In our view, these are the strongest features of the design:
- Surprisingly fast
- Easy to use and master
- Stainless steel construction!
- Lots of extras
And these are the scooter’s weakest points:
- The range is underwhelming (not bad, but definitely not best in class)
- A few of the extras aren’t implemented very well
- It’s only moderately comfortable (bicycle seat, unpadded backrest, no armrests)
- And it’s expensive compared to models with similar features.
The price is far and away the most significant of the drawbacks and may wind up being a dealbreaker for some. We’ve got a small brand asking a hefty premium for a good scooter that falls short of greatness, so the central question is: Is it worth it?
SmartScooter Review Conclusion
Ultimately, the answer to the question posed in the last section of our SmartScoot review is ‘it depends.’ Primarily, it depends on what features are most important to you.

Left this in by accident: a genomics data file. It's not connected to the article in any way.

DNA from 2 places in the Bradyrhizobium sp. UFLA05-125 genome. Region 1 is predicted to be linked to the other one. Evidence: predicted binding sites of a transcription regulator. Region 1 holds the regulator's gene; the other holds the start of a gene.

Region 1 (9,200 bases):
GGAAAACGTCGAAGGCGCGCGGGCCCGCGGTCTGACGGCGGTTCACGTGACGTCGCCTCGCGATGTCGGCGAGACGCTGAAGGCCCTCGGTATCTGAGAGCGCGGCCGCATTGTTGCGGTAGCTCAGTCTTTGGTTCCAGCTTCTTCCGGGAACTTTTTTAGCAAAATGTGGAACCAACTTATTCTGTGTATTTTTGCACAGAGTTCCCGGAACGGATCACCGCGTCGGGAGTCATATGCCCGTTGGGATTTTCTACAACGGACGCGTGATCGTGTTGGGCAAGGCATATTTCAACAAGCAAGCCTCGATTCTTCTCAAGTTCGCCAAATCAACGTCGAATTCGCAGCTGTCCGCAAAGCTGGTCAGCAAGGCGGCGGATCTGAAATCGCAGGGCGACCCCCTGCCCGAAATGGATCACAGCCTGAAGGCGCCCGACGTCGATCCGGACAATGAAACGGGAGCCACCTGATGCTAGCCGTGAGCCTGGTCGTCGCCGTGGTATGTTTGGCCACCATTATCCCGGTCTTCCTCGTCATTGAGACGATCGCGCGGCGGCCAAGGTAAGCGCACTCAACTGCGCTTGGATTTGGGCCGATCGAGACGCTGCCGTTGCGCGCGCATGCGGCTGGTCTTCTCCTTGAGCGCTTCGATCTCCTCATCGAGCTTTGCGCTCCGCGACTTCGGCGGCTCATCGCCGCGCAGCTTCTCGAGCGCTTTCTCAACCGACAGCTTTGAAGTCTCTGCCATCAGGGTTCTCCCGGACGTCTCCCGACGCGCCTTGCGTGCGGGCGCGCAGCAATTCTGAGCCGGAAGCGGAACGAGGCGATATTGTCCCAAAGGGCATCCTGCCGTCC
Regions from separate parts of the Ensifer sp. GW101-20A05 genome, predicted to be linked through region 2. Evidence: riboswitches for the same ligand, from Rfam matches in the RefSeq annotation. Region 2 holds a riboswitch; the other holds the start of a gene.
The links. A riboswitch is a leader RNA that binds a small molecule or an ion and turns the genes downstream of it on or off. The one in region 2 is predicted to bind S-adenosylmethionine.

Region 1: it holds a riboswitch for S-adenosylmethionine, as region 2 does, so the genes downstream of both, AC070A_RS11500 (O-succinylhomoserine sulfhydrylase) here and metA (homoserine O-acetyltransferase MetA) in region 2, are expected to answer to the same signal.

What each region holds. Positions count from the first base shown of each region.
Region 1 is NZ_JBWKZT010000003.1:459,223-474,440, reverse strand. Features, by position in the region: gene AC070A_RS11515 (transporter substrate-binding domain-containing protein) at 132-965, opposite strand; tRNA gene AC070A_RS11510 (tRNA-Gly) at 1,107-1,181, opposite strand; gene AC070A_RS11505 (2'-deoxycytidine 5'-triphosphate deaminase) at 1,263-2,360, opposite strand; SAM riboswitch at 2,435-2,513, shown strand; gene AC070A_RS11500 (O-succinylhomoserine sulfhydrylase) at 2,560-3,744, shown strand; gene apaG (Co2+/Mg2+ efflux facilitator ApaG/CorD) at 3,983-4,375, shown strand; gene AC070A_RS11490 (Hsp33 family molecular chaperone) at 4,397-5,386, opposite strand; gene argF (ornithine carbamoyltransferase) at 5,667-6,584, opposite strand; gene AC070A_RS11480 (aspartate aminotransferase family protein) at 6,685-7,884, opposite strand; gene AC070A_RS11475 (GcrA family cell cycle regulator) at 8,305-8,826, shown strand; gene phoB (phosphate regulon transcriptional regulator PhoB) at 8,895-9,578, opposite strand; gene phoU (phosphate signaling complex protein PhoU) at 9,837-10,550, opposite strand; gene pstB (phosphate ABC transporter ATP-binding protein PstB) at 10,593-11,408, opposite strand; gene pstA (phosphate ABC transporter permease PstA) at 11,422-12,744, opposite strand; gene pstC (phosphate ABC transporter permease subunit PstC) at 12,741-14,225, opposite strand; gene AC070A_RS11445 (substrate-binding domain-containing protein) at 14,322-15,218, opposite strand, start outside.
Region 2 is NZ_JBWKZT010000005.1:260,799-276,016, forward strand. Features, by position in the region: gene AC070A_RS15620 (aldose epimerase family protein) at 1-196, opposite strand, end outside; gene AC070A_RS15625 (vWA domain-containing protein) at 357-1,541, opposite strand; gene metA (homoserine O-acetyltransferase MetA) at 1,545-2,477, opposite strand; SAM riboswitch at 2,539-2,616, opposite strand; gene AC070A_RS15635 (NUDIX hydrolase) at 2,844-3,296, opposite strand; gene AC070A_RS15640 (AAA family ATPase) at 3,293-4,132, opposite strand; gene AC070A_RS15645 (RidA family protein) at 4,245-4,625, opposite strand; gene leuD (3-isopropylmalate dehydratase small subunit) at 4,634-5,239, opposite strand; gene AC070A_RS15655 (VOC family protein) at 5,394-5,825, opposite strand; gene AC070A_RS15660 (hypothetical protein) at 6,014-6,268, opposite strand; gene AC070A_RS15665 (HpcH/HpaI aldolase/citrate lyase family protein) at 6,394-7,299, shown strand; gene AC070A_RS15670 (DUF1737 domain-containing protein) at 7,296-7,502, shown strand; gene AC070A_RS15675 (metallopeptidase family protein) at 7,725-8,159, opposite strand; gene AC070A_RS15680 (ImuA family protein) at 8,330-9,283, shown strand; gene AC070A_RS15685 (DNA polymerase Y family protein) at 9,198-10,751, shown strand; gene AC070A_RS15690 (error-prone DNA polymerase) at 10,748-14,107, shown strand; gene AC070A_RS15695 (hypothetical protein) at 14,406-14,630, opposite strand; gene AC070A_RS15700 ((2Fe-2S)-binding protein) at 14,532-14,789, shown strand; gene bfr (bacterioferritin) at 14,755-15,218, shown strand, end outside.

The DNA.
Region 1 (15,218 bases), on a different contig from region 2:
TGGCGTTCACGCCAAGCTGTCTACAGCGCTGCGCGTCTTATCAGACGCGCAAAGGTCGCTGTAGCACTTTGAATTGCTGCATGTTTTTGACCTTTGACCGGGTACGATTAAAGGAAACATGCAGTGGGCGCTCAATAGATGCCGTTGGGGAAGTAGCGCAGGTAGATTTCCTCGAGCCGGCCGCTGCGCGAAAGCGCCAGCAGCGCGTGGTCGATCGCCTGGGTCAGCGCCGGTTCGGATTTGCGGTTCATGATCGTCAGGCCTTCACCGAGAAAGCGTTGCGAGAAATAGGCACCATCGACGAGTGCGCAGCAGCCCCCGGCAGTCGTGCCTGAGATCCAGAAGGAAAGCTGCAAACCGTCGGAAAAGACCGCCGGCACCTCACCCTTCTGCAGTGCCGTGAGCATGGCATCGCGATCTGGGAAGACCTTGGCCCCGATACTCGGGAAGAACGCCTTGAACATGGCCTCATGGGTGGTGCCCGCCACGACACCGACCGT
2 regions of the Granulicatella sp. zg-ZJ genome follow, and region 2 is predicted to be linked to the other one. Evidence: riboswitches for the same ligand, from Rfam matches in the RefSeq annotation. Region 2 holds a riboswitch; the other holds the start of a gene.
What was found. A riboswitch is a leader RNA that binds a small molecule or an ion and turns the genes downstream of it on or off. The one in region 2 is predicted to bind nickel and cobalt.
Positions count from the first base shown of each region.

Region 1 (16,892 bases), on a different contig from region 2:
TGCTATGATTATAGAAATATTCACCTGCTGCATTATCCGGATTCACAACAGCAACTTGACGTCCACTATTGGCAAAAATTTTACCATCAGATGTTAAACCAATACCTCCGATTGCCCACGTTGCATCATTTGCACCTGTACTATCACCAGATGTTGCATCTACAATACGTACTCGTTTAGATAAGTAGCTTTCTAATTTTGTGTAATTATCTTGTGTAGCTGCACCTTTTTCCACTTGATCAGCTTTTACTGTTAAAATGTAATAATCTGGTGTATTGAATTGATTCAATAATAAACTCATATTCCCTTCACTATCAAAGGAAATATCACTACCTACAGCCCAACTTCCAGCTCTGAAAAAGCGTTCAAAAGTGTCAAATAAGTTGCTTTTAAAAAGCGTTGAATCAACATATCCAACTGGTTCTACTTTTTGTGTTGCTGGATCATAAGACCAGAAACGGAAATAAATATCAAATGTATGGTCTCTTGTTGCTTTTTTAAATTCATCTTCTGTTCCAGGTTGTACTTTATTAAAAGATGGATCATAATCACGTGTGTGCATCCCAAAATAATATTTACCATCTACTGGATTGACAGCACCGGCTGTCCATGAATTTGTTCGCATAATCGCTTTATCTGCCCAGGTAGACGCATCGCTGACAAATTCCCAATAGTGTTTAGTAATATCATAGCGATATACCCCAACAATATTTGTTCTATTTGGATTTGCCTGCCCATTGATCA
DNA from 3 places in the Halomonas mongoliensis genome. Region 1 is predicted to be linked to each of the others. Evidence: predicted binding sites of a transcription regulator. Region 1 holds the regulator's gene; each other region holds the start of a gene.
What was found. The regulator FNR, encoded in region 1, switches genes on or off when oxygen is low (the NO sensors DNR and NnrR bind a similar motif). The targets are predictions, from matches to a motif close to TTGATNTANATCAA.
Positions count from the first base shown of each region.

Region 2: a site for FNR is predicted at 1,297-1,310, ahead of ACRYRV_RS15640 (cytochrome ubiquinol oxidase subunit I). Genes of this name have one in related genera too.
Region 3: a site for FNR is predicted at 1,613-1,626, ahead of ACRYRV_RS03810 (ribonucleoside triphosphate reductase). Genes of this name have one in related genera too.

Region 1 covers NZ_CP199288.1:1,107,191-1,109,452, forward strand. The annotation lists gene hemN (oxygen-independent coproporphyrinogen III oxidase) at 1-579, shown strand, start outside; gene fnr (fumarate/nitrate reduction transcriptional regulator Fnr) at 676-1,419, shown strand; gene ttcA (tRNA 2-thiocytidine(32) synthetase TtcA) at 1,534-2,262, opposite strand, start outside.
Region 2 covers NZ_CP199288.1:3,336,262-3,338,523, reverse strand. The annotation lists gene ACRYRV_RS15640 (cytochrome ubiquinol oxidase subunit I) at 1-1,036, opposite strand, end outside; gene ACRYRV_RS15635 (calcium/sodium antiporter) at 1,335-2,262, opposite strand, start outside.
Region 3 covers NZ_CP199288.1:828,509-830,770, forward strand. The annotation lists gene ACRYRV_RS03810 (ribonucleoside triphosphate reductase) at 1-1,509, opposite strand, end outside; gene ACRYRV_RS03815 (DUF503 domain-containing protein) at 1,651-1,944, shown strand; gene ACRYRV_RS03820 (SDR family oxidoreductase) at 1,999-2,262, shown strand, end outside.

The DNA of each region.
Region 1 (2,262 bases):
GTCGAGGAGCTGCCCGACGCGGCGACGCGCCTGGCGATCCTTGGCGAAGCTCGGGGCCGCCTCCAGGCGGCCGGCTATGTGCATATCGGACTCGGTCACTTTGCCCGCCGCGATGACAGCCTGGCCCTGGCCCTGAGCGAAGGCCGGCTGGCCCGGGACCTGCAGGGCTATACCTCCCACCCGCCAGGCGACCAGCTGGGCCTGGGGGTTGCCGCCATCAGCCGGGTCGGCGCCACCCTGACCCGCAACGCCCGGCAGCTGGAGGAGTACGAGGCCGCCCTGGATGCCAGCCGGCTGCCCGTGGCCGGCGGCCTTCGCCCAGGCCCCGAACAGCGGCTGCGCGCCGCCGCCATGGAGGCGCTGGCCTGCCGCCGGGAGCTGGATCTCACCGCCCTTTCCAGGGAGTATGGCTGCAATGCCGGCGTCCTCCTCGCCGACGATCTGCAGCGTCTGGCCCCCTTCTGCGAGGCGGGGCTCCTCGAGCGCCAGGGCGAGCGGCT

If you fall in love with the aesthetic of the scooter, it’s probably worth the extra money. If you can use all the built-in extras and are willing to pay a bit more to get that one extra mile per hour top speed, or if you live in a smaller home or apartment and really need the tight turning radius, it’s probably worth it.
On the other hand, if you’re on a budget and looking to acquire something similar, you can save hundreds of dollars and not really give up much by considering a product like the Snap n Go.
It’s functionally similar, nearly as fast, and actually more comfortable.
Given all that, we can only give this model a provisional recommendation.
Comparable Products to Consider
As we mentioned earlier in this review, if you like this model, but can’t quite afford it, then a fantastic, functionally similar alternative to consider is the Glion Snap n Go.
One other possible alternative would be the iLiving V8. While its styling is significantly different, it may be a good fit for you and save you money.
References & Resources:
- SmartScoot, Official Brand Website
- Mobility Scooters in Urban Environments: A Research Agenda, NCBI
- The Experience of Being a Motorised Mobility Scooter User, Taylor & Francis Online
- 6 Benefits of Having an Electric Mobility Scooter, SWAAY
- Should I Buy a Mobility Scooter, Which?